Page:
The idea that a faithful believer might need to go beyond the written text is an area fraught with concern, but that is what ALL believers do when they try to apply the Bible’s ideas today after trying to exegete the original meaning, since we live in a radically different culture than when any of the Bible’s books was written. Given that one MUST make such application, one at least should want as much help as possible to do it faithfully and Webb’s Slaves book can help in this, even when you disagree with it.

  4. Daniel June 8, 2011 at 8:29 pm #

    I thought that it was interesting to see that Dr. Block endorsed both Webb’s book and Köstenberger’s book.

  5. Richard Lucas June 9, 2011 at 7:53 am #

    Webb summarizes his argument on Spanking/Corporal Punishment in his chapter in “Four Views on Moving Beyond the Bible to Theology” (2009), pp. 228-40.

    He even produces a helpful chart on page 232 where he lays out “six significant ways that pro-spanking advocates such as (Andreas) Kostenberger, (Albert) Mohler, and (Paul) Wegner today have ‘abandoned’ what Scripture teaches, either explicitly or implicitly, about corporal punishment.”

    I hope that those he critiques, especially Kostenberger since he seems to single him out in the Appendix, would respond in due time.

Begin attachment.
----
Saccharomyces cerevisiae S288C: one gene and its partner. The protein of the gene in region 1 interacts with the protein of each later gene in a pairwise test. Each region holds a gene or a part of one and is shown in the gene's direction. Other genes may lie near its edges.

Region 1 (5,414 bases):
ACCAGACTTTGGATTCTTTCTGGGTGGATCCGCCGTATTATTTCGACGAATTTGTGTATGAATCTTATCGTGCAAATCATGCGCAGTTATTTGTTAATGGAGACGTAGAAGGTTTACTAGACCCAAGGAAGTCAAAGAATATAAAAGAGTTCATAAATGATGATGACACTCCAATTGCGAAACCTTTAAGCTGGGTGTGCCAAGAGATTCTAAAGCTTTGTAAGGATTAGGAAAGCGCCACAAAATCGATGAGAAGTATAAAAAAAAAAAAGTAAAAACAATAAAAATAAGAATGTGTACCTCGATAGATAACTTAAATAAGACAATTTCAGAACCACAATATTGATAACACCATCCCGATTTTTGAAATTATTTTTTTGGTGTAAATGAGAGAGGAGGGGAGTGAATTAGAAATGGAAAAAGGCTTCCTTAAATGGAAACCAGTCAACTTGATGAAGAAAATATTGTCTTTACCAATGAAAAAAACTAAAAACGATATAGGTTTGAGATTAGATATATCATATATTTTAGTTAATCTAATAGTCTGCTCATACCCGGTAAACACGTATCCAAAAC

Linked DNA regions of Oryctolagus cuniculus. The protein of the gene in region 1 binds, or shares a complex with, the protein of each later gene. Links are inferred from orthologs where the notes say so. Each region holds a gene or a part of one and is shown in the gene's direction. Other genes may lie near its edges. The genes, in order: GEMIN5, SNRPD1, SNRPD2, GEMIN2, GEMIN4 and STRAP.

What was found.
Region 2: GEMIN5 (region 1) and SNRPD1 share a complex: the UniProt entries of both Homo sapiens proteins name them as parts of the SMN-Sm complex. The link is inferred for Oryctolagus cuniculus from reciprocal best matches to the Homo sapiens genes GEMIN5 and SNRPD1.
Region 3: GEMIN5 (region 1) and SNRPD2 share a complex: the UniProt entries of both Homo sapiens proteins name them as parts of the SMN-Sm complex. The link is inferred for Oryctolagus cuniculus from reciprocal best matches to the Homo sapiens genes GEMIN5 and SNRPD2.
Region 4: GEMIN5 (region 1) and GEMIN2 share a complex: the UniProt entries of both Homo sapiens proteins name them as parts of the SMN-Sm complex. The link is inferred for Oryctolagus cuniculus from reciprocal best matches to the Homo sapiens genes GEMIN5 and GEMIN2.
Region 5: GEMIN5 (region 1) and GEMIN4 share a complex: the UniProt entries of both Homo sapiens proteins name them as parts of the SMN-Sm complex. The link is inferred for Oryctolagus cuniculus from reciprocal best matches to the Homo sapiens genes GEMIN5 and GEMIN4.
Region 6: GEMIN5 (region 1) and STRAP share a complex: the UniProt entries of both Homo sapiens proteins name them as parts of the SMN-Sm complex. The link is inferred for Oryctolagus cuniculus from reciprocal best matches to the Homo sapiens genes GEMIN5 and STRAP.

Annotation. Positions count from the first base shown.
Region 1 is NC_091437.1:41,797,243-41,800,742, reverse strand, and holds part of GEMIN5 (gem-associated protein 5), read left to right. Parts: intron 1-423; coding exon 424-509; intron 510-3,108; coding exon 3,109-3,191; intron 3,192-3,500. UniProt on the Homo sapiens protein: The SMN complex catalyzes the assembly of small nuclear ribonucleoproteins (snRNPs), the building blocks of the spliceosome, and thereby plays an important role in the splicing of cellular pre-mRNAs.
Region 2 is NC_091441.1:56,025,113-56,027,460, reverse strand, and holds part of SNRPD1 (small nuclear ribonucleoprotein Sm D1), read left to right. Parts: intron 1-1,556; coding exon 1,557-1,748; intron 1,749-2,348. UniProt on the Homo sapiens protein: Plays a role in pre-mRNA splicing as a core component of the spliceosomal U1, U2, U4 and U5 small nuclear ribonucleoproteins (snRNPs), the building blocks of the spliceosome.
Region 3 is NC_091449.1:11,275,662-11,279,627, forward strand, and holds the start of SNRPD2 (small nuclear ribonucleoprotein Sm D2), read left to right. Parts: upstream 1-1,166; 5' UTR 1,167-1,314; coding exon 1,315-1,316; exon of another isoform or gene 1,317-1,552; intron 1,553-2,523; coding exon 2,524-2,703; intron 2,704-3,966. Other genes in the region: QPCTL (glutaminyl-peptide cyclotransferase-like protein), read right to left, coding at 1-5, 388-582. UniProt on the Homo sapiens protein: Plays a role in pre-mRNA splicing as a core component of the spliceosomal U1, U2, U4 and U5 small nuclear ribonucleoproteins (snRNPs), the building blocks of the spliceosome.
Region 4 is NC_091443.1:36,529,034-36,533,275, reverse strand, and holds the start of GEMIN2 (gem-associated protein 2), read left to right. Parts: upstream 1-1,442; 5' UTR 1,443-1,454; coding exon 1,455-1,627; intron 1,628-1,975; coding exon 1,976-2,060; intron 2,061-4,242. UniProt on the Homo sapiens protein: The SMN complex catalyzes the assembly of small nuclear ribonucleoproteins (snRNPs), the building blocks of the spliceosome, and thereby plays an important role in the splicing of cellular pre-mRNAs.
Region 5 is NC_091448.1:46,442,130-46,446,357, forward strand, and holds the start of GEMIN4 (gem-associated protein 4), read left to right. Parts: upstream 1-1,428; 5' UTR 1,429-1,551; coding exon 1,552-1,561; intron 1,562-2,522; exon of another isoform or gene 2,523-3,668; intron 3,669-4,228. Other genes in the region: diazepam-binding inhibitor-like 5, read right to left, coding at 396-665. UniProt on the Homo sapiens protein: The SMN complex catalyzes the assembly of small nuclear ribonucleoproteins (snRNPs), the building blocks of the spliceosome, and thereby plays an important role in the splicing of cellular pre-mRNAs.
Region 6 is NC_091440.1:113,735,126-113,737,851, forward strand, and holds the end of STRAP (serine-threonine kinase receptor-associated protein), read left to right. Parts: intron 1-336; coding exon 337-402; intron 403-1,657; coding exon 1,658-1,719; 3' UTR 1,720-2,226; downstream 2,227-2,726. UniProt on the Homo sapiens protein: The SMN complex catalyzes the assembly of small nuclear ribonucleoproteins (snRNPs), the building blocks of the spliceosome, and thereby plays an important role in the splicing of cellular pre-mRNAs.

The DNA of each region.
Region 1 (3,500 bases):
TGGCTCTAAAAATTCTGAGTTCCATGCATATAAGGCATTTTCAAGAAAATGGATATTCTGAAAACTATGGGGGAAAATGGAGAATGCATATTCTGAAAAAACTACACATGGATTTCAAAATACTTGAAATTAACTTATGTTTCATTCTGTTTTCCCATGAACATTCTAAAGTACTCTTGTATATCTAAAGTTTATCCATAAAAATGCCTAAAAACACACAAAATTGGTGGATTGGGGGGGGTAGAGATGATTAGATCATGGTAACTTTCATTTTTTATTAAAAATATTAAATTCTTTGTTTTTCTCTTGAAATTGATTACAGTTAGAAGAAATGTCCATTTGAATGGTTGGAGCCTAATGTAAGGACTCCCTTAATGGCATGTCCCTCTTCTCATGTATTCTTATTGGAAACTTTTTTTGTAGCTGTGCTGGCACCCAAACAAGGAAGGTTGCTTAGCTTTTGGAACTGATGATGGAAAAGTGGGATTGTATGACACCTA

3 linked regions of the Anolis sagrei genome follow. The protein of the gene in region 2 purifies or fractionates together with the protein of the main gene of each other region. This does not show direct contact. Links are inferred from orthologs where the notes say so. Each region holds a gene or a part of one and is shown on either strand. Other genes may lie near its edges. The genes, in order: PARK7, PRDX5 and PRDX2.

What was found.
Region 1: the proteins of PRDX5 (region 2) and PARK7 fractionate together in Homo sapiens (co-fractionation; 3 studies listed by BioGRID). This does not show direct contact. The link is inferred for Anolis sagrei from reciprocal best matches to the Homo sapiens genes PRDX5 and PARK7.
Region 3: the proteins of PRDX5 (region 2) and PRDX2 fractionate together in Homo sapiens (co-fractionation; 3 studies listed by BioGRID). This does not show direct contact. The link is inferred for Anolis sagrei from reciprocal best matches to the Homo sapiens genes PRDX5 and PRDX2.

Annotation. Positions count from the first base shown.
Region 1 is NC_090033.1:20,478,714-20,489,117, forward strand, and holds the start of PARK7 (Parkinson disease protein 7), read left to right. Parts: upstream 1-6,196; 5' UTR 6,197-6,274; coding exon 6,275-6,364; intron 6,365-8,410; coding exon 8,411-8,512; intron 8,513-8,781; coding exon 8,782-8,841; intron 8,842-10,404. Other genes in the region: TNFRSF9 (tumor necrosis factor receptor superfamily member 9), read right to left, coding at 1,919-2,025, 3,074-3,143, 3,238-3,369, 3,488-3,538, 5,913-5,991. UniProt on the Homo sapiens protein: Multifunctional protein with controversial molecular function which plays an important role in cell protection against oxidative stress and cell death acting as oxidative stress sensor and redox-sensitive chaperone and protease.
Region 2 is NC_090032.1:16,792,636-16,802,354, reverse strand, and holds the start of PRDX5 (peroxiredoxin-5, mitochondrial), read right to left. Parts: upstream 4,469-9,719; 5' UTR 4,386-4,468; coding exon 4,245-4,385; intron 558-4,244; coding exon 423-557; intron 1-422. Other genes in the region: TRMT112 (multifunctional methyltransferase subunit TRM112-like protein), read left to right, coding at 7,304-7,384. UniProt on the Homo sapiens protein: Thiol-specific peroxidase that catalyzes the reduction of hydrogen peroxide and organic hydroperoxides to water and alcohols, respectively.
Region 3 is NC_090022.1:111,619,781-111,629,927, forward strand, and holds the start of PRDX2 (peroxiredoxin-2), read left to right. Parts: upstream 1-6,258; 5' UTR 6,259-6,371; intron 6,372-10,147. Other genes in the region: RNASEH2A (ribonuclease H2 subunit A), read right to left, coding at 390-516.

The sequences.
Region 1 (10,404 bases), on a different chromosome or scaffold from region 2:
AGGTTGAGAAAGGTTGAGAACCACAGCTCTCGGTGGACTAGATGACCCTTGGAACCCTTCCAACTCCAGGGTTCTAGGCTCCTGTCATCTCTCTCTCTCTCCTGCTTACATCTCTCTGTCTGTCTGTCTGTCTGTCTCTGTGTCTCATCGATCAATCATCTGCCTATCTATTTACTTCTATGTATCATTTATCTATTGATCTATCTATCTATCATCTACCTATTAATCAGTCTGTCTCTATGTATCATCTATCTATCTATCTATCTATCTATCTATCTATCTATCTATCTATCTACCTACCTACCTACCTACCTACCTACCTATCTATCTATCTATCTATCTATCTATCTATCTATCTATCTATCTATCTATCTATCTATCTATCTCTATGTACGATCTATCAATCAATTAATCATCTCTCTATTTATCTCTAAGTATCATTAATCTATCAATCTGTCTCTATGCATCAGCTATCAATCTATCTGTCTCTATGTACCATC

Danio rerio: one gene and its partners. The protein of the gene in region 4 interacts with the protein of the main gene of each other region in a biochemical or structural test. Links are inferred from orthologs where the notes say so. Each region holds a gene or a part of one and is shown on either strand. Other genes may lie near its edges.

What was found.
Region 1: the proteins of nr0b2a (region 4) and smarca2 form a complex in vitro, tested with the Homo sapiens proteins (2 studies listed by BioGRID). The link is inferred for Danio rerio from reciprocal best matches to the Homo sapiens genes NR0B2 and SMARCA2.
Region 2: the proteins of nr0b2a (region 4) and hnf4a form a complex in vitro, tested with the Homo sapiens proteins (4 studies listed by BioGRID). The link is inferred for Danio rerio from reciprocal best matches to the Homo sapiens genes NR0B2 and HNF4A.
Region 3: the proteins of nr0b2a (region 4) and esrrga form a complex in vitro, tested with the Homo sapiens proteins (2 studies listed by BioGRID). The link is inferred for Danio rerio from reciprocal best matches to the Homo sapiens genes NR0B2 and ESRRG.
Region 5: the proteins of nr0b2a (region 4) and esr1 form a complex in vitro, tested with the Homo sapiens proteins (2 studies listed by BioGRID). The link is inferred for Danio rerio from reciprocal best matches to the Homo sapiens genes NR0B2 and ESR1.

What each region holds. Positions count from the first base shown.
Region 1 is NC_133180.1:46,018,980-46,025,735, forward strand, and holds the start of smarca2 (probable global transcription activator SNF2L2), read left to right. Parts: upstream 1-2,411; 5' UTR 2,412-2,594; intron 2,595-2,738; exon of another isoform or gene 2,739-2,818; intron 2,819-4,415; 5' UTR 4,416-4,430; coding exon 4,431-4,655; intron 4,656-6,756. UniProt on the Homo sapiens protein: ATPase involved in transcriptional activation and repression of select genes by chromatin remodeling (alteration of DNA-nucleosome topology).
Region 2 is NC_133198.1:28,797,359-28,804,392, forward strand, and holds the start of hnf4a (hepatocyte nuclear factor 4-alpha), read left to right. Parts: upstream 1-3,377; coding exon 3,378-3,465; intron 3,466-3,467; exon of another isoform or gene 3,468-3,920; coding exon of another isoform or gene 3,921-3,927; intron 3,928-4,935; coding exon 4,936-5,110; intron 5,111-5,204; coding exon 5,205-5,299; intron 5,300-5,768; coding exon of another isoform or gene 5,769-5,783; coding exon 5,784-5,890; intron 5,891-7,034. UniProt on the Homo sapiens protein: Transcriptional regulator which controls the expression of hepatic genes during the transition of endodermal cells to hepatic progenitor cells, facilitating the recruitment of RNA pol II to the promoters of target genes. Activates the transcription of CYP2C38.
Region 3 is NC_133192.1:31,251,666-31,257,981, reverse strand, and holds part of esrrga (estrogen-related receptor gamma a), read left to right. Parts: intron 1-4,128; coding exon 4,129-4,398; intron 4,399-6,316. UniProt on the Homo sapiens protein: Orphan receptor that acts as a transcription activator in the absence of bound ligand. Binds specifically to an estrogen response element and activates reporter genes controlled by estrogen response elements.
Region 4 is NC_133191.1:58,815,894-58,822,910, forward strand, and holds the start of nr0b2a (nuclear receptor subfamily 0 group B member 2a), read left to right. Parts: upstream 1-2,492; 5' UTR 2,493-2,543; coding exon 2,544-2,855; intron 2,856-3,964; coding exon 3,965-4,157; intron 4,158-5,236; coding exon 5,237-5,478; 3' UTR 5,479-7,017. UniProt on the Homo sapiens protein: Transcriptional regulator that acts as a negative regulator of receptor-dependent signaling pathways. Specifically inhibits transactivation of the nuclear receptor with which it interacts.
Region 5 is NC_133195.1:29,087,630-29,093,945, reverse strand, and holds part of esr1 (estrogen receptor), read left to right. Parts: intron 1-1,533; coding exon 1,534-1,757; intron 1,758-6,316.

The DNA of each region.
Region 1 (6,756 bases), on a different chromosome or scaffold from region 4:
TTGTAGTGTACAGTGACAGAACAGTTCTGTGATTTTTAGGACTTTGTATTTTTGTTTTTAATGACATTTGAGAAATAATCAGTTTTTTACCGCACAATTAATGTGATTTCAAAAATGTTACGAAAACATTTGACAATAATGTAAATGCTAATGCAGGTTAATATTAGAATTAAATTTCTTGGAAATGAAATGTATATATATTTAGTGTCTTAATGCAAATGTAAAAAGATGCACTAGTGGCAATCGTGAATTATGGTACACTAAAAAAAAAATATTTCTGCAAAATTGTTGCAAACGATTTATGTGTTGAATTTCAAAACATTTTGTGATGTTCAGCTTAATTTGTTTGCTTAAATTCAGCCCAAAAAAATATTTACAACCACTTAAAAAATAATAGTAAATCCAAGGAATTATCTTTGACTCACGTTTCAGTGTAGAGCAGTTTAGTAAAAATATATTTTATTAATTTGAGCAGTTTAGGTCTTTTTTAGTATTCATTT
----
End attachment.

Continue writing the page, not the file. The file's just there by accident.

6. Dave June 12, 2011 at 10:58 pm #

    I was a student of Dr. Webb and unfortunately he flogged his redemptive movement hermeneutic by means of polemic attacking authors who held differing views with his own. Plus he caricatured his opponents.

  7. Chris June 13, 2011 at 7:19 am #

    Dave, Professors have the right to do all that, in fact they should. But this just makes it all the more important for schools to select the right teaches.

Trackbacks/Pingbacks

  1. To spank or not to spank? « - June 9, 2011

    […] Denny Burk draws our attention to a new book coming soon that makes an argument that even though the Bible seems to clearly affirm corporal punishment we should read the Bible with a “redemptive-movement” hermeneutic which leads us to conclude that we shouldn’t practice corporal punishment. […]